“What are you thankful for?” My mother-in-law asked as we sat down to our sumptuous Thanksgiving dinner. This being one of our family’s annual traditions, I was excited to hear what my two sons had to say about gratitude. My little one led off with a short but sweet account of being grateful for family and friends, and not surprisingly added a thankful shout out to the NFL and NCAA football associations.
A few other guests shared their tales of gratefulness which led to my older son, Levi’s, turn at bat. “I’m grateful for everyone at this table and everything on this table,” he managed to slur out in between massive mouthfuls of mashed potatoes. Now, normally, that might be enough of an answer for an 11 year old boy. But this seemed oddly abrupt for my theatrically inclined, loquacious eldest son who has never missed an opportunity to speak in front of an attentive crowd.
I didn’t worry too much about it though and followed carefully as the rest of the guests offered up gratefulness for family, health, friendship, children, spouses, love, and all the other usual suspects. Then came my eldest nephew’s chance to speak. This kid’s like a 17 year old rock star; bright, athletic, popular, funny. He’s got it all. He gave a thoughtful speech about his parents, teachers and clergy keeping him grounded and on track and thanked his younger sister for being his best friend and ardent supporter through thick and thin. But he didn’t stop there. He spoke for another 7 or 8 minutes thanking mentors, friends he’d grown up with and even his two young cousins which put a smile on both my boys’ faces.
With everyone’s gratitude out of the way, we went back to eating and resumed our regularly scheduled conversations. Suddenly, my eldest son announced that he had much more to add to his earlier remarks on thankfulness. He stood up, called for attention and explained that he had been unusually brief before due to excessive hunger. Now that he’d already snarfed several servings of all of his favorite Thanksgiving delights, he was ready to begin his gratitude homily.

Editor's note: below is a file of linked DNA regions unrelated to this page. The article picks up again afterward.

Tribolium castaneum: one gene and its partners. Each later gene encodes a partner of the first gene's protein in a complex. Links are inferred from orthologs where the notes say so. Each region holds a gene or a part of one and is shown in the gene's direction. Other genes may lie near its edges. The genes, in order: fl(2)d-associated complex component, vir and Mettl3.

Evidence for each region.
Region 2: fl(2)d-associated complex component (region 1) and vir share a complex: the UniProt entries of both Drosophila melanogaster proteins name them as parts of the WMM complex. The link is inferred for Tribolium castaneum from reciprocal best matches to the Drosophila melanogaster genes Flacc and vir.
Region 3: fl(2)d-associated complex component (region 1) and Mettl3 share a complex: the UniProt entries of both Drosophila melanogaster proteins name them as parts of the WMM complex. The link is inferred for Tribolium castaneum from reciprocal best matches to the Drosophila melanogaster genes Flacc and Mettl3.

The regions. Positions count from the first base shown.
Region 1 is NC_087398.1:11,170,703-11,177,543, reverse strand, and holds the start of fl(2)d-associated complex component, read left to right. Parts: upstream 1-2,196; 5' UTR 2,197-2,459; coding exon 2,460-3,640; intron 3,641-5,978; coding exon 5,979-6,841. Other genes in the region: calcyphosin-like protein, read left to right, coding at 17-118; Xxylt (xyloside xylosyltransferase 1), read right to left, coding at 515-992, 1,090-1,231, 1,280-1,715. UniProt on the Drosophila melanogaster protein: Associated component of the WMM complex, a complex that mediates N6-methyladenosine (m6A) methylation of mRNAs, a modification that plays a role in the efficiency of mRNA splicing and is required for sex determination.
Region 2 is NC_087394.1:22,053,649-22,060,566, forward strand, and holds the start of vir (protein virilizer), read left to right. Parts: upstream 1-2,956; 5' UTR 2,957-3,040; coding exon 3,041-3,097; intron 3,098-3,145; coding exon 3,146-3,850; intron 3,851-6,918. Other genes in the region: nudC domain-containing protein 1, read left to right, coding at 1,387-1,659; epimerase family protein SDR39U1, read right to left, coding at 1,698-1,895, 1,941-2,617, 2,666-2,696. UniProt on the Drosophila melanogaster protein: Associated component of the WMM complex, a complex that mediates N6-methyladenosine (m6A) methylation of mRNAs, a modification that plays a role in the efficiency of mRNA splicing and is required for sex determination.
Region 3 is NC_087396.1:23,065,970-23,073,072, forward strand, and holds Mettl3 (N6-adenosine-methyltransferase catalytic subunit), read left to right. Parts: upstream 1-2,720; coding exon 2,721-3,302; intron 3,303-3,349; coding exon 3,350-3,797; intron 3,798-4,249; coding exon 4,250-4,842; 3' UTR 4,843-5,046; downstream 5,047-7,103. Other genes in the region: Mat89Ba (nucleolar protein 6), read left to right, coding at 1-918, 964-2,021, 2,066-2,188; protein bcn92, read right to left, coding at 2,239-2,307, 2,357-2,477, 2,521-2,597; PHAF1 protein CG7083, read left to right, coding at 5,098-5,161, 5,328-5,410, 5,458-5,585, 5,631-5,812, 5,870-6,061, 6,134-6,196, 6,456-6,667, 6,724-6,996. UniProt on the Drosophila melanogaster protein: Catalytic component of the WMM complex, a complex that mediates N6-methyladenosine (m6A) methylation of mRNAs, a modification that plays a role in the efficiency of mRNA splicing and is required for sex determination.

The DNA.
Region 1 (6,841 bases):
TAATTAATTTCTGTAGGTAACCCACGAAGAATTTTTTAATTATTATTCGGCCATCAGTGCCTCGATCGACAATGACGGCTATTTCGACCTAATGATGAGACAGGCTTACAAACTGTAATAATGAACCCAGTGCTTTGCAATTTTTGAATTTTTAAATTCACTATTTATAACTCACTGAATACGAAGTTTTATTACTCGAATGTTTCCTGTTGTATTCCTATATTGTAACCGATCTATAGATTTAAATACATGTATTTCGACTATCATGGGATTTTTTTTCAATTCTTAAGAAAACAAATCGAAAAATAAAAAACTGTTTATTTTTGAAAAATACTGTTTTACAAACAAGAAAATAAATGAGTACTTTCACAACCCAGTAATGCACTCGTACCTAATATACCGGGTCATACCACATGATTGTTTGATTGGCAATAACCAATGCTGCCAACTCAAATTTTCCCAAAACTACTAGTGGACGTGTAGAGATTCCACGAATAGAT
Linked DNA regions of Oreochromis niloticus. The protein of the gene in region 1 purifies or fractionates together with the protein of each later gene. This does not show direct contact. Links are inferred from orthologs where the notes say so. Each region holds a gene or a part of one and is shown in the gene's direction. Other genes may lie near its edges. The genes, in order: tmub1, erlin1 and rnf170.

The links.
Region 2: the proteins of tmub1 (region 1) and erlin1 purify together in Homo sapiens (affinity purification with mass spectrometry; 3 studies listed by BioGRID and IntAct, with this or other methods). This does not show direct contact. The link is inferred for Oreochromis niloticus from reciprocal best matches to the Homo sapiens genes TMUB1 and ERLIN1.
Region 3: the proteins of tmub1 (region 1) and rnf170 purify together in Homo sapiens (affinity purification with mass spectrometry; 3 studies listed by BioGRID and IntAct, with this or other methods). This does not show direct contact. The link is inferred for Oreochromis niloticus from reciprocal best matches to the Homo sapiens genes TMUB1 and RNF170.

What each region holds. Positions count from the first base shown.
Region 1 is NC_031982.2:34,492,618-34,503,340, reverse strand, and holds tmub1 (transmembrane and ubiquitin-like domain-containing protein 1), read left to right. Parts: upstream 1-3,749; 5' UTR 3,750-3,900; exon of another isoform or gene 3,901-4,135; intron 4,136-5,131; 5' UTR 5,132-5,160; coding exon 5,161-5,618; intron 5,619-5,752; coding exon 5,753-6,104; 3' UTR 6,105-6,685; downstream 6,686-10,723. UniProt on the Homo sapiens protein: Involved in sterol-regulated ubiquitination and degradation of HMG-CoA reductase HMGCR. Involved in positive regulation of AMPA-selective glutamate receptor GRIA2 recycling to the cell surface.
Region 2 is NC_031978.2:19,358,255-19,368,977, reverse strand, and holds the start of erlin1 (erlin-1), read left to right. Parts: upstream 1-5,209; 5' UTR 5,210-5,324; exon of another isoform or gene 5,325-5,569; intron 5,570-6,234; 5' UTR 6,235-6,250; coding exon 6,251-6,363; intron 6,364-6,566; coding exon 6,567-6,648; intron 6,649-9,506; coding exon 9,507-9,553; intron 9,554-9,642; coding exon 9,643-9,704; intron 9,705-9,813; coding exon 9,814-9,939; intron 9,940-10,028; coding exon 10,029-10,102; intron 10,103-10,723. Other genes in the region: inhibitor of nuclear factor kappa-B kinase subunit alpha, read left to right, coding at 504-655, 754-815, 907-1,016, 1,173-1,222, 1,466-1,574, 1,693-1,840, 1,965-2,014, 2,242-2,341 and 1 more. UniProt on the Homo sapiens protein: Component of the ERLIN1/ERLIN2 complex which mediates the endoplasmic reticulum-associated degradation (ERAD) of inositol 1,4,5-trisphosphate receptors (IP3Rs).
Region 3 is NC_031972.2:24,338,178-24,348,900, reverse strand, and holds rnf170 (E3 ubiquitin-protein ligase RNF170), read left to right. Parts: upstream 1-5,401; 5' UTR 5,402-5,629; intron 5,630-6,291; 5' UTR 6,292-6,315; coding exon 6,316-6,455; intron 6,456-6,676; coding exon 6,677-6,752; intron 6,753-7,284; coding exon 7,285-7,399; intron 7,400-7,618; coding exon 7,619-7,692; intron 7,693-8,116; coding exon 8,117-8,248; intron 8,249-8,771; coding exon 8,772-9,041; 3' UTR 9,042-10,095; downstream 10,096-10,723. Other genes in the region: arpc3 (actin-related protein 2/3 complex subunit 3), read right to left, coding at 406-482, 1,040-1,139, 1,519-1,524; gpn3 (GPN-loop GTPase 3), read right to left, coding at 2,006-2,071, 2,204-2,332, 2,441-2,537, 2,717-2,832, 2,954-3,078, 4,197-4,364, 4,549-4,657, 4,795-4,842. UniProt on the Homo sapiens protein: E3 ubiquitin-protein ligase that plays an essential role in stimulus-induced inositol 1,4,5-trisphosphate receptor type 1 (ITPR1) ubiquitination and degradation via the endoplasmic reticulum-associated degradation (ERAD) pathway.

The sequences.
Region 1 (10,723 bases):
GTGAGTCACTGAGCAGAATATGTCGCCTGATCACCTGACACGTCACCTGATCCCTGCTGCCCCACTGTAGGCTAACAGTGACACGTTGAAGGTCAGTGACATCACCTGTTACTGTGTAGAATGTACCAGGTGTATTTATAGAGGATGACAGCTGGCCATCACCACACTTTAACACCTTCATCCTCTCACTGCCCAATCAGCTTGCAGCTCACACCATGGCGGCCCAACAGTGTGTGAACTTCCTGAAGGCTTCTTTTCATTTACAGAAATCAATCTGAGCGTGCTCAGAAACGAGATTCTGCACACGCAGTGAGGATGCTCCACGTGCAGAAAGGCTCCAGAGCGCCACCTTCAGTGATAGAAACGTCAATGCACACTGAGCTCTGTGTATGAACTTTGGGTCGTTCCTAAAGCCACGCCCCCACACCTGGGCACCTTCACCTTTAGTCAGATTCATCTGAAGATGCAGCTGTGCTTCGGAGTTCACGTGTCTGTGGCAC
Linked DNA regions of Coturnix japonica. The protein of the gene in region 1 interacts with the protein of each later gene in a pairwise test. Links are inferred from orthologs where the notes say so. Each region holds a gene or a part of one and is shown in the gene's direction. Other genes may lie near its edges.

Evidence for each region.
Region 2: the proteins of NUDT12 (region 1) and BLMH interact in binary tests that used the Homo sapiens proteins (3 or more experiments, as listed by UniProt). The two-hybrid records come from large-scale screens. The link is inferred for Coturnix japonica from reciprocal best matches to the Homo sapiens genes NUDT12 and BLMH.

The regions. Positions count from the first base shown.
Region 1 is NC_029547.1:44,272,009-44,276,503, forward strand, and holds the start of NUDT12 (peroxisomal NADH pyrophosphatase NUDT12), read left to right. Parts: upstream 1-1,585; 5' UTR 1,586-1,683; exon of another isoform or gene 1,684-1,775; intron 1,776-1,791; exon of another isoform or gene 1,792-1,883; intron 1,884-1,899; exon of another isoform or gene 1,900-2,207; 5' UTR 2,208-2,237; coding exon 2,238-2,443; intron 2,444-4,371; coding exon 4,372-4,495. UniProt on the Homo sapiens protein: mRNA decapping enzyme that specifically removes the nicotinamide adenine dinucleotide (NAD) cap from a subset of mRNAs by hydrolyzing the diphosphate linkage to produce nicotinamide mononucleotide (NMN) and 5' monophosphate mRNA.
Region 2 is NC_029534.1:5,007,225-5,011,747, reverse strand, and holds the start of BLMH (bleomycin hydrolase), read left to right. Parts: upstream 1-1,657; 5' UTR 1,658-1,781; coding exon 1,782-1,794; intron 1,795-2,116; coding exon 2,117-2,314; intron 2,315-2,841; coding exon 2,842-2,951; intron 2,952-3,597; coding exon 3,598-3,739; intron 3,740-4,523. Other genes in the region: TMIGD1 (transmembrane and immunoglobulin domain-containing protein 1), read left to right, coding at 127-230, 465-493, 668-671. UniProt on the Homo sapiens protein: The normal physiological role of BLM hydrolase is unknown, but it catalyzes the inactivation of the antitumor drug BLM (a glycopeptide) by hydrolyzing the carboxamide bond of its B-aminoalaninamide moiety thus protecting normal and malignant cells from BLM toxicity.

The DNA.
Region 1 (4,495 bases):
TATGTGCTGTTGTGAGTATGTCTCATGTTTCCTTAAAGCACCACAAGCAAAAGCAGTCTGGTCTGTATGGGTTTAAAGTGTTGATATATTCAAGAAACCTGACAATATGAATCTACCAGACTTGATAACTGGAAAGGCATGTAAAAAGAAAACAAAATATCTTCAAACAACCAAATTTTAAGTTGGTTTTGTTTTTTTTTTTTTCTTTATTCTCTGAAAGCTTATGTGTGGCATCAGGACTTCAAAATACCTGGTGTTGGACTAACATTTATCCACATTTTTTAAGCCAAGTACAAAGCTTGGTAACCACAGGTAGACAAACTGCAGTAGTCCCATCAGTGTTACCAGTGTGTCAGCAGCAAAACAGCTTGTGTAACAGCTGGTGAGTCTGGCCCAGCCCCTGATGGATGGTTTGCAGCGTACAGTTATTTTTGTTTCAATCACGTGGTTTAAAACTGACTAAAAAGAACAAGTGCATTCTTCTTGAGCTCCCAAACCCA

He then went on to…go on…and on…and on, about all the things for which he was thankful. Everyone smiled and cooed at his lengthy, detailed list that seemed to last an eternity. Finally, I gave him the “wrap it up” gesture along with a slightly irritated eye ball bulge that said, “Alright already. It’s enough!” He took the cue, just before I had to pull him away from the table with a large, old fashioned crook handled cane.
Not at all dismayed, my son turned tail and headed back to the buffet for yet another heaping serving of holiday treats. By the time dessert rolled around, he was moaning in tummy distention in one of the guest bedrooms. When we finally packed up the leftovers and headed home, his gratefulness centered solely on being able to unbutton his now too tight trousers and know that soon he and his bloated belly would be happily tucked into bed to sleep off his Thanksgiving binge.
This morning I found him cheerfully chowing on some of his leftover faves without even a hint of remorse about last night’s overindulgence. “Can we go to the mall today?” he asked expectantly as I sleepily emerged from my bedroom. “Are you insane?” I retorted. “It’s Black Friday. Do you not remember the chaos from last year?” And that’s when I realized that being a kid means you get to forget all the bad stuff, like over-eating, tummy aches and aggressive shopping crowds. I tried to remember when exactly my view of “holiday magic” got replaced with “holiday madness.” Whenever it was, maybe I need to try harder to remember the good stuff and not get so focused on what’s wrong with this time of year.
Funny how putting your attention on gratitude can refocus your view of the world. Well, onward we go. We’re off to the mall to spend money we don’t have on things nobody needs in stores full of hostile shoppers. Sounds fun, don’t ya think?